In my previous blog entry (“Sacred Texts & Sacred Libraries, Part One”), I mentioned that the Bible was itself a kind of “mini-library,” an anthology of multiple individual sacred texts or scriptures, all assembled together between the covers of a single volume. This is reflected in the very term “Bible” itself, which derives from the Greek ta biblia, “the books” (it’s plural).
I also briefly alluded to the fact that this concise, one-volume scriptural canon actually exists in two distinct forms; in other words, there are two separate and distinct kinds of “Bibles” out there. Christianity has its Bible, of course; but Judaism also has a Bible of its own, which is different in important ways.
Both of these tidbits of information merit additional explanation and clarification, because (as surprising at it may seem to some readers) a sizable proportion of the U.S. population seems to be utterly unaware of any of this.
In my own college classes on world religions, I encounter at least a few students at the start of most semesters who simply have no familiarity with the Bible whatsoever. Oh, sure, they’ve heard of it, of course; but that’s really about it. Many of them also have no clear understanding of what Judaism actually is, or how it differs from Christianity, much less the fact that Christians and Jews each have distinctively different “Bibles” of their own.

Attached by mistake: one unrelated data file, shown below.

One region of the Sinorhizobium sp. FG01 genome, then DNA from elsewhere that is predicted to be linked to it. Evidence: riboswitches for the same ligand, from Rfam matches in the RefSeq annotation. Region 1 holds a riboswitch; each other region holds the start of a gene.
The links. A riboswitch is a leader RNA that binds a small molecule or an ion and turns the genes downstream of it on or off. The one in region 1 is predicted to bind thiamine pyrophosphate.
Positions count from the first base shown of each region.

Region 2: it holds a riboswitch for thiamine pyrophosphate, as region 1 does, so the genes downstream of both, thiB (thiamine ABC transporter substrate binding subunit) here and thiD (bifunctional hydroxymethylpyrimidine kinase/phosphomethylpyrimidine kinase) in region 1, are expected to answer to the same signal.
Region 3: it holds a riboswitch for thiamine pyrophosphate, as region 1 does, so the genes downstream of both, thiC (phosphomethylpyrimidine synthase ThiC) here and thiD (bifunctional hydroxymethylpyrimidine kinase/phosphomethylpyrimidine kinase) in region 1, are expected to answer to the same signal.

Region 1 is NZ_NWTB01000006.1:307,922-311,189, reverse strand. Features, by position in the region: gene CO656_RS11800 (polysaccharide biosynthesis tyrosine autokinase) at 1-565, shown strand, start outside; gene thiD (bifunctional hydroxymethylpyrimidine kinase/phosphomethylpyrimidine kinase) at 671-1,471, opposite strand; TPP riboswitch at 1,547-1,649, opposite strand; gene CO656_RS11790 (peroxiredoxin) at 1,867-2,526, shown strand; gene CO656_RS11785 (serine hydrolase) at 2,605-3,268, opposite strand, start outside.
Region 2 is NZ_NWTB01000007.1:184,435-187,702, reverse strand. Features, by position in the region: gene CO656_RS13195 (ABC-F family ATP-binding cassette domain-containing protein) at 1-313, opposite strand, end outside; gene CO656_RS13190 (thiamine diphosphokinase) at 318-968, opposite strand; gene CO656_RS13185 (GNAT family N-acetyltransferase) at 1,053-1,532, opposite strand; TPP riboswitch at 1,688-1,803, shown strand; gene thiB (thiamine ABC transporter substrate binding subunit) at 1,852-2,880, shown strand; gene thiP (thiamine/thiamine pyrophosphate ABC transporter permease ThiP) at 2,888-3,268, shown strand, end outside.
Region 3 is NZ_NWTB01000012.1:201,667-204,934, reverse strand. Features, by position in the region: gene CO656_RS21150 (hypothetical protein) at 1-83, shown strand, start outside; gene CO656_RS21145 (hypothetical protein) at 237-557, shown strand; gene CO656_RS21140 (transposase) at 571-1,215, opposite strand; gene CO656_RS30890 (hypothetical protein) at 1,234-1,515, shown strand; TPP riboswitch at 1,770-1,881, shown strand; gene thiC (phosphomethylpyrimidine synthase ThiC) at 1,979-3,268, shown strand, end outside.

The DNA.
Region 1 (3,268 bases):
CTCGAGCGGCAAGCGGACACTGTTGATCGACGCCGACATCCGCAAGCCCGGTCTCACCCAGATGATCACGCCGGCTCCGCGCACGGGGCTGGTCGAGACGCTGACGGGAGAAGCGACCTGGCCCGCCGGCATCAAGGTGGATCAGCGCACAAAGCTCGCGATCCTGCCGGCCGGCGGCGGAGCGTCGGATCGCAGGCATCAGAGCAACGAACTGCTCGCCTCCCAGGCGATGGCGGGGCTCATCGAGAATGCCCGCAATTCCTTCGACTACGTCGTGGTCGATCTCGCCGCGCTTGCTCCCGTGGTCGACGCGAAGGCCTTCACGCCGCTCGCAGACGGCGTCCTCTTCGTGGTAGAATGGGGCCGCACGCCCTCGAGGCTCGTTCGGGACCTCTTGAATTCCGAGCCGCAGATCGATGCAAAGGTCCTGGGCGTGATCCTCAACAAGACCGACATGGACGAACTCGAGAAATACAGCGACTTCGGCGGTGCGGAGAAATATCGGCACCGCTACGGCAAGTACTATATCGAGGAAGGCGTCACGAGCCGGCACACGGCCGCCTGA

So, each semester, I start from “square one,” assuming no previous religious knowledge whatsoever on the part of my students. And since I suspect that community college students, as a group, probably represent a pretty fair cross-section of the general public, it follows that a signficant percentage of the public at large is woefully uninformed about such matters.
That being the case, I must beg the indulgence and patience of those readers for whom the following material may seem too basic, or otherwise “old hat.” While what follows may be old news to some, I can assure you that to many others it will come as brand new (and perhaps even quite surprising) information, indeed.
With regard to our first major point or topic: what’s the difference between the Christian Bible, and the Jewish Bible? (The two are by no means identical.)
The simple answer? Well, basically, the Jewish Bible is essentially the same material as that of the Old Testament in the Christian Bible; it’s just arranged and structured a bit differently.